Investing.com - The New Zealand dollar fell to a one-week low against its U.S. counterpart on Friday, following comments from Reserve Bank of New Zealand Deputy Governor Grant Spencer.
NZD/USD hit 0.8603 on Friday, the pair's lowest since May 2, before subsequently consolidating at 0.8612 by close of trade, down 0.4% for the day and 0.6% lower for the week.
The pair is likely to find support at 0.8591, the low from May 2 and resistance at 0.8670, the high from May 8.
RBNZ Deputy Governor Spencer said Friday that the high exchange rate is a cause for concern. He added that housing market prices and the exchange rate are important variables for the pace and timing of interest rate hikes.
"A big uncertainty is the future path of the exchange rate, which has a major bearing on traded goods prices and overall economic activity," he said. "The more downward pressure that the exchange rate exerts on prices and activity, the less pressure will need to be exerted by interest rates."
The RBNZ has raised the official cash rate by 25 basis points twice since March to 3.00% now.
On Wednesday, RBNZ Governor Graeme Wheeler warned against the Kiwi's current strength, saying that "it would become more opportune for the Reserve Bank to intervene in the currency market to sell New Zealand dollars", in the face of worsening fundamentals.
In addition, official data showed that the number of employed people in New Zealand rose by 0.9% in the first quarter, beating expectations for a 0.6% increase, after a 1.1% gain in the three months to December.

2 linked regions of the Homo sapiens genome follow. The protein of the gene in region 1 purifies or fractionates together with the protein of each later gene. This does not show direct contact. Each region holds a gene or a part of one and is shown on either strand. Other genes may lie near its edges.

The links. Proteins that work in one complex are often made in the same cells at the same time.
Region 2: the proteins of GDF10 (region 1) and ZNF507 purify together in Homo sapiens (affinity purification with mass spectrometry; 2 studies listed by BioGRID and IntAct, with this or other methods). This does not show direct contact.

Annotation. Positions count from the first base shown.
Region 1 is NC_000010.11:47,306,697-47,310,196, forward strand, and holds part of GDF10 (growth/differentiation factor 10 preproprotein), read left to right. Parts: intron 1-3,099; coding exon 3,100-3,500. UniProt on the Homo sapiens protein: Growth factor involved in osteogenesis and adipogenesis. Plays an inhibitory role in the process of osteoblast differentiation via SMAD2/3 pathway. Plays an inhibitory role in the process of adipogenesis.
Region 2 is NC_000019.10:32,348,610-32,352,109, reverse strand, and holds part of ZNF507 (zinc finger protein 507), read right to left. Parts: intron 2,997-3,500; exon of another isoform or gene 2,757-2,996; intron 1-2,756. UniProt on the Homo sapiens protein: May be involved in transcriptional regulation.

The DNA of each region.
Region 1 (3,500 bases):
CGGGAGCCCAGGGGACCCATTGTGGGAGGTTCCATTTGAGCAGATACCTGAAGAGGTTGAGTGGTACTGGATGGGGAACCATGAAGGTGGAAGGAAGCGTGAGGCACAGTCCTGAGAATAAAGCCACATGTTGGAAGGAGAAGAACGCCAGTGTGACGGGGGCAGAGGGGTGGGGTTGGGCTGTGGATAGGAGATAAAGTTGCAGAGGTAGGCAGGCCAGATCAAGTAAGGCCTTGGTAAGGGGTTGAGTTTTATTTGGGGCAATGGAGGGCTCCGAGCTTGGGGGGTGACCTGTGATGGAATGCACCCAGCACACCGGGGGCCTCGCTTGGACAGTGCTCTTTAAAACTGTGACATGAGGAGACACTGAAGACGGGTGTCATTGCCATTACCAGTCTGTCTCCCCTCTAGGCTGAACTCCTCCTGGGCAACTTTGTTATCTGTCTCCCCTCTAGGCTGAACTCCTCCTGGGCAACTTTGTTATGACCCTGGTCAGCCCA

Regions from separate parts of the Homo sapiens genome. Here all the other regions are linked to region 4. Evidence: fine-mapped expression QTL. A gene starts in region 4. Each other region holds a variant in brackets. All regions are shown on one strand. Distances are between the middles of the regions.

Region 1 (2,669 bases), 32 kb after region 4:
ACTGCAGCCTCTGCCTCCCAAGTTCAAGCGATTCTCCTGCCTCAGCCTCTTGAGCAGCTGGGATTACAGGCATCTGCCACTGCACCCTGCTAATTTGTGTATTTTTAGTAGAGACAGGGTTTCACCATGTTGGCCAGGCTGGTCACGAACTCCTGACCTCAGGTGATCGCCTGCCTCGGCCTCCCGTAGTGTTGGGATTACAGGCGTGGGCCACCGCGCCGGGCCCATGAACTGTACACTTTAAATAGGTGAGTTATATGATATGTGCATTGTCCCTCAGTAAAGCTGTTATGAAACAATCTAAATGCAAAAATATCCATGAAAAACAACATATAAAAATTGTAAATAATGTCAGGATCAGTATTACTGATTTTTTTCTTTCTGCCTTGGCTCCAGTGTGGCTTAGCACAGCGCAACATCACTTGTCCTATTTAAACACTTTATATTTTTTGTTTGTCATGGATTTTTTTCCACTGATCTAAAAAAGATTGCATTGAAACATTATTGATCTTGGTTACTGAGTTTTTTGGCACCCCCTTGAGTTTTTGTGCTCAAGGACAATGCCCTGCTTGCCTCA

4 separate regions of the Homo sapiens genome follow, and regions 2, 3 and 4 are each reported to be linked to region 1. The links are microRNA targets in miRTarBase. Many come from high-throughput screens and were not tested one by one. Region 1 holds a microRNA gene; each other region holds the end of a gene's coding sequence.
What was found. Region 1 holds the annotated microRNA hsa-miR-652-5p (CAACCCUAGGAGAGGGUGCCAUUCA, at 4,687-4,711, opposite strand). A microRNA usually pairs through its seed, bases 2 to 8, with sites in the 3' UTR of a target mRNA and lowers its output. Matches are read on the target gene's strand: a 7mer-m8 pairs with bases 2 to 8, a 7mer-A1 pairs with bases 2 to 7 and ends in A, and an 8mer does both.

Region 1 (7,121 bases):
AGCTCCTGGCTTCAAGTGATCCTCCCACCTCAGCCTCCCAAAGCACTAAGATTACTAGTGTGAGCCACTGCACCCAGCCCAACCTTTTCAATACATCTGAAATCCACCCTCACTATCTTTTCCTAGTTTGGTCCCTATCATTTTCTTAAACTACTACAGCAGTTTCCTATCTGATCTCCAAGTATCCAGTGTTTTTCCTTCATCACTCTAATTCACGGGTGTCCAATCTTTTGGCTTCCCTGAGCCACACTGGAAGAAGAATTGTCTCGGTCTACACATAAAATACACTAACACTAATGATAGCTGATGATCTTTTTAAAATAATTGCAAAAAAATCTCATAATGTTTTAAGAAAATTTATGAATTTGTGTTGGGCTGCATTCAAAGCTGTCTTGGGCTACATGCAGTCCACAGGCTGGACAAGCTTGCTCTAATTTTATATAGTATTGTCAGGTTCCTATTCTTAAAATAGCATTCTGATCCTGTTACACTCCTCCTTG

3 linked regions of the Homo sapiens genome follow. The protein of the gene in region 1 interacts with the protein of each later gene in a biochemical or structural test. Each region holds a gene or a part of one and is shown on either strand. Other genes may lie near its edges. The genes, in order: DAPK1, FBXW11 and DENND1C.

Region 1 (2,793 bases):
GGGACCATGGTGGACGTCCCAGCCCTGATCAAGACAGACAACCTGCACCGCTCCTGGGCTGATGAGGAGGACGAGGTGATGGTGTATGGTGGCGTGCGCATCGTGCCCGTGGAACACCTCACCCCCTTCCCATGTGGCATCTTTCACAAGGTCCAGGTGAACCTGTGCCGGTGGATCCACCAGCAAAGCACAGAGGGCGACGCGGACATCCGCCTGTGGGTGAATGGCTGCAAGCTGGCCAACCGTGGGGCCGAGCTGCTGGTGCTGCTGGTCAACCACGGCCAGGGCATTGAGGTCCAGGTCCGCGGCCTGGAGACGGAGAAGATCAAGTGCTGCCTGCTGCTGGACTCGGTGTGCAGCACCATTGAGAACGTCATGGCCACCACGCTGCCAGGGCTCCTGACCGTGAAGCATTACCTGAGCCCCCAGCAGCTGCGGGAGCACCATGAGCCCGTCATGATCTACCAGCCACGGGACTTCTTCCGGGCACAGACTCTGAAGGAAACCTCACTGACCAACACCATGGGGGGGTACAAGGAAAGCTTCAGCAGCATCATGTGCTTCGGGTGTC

The report also showed that New Zealand's unemployment rate remained unchanged at 6.0% in the last quarter, disappointing expectations for a downtick to 5.9%.
Meanwhile, the greenback remained under pressure after Federal Reserve Chair Janet Yellen said Wednesday that a high degree of monetary accommodation remains warranted given the slack in the economy.
Data from the Commodities Futures Trading Commission released Friday showed that speculators increased their bullish bets on the New Zealand dollar in the week ending May 6.
Net longs totaled 20,693 contracts as of last week, compared to net longs of 18,480 contracts in the previous week.
In the week ahead, investors will be looking to U.S. data on retail sales, consumer prices and consumer sentiment for further indications on the strength of the economy and the need for stimulus.
Ahead of the coming week, Investing.com has compiled a list of these and other significant events likely to affect the markets.
Monday, May 12
The U.S. is to publish data on the federal budget balance.
Tuesday, May 13
China is to release data on industrial production and fixed asset investment. The Asian nation is New Zealand's second largest trade partner.
The U.S. is to produce data on retail sales, as well as reports on import prices and business inventories.
Wednesday, May 14
The RBNZ is to publish its bi-annual financial stability report. Governor Graeme Wheeler is to hold a press conference to discuss the report. Meanwhile New Zealand is to release data on retail sales.
Later Wednesday, the U.S. is to release data on producer price inflation.
Thursday, May 15
New Zealand is to release its annual budget statement, as well as private sector data on manufacturing activity.
The U.S. is to release data on initial jobless claims, consumer inflation and industrial production, as well as a report on manufacturing activity in the Philadelphia region.
Friday, May 16
The U.S. is to round up the week with reports on building permits and housing starts, and a preliminary reading on consumer sentiment from the University of Michigan.
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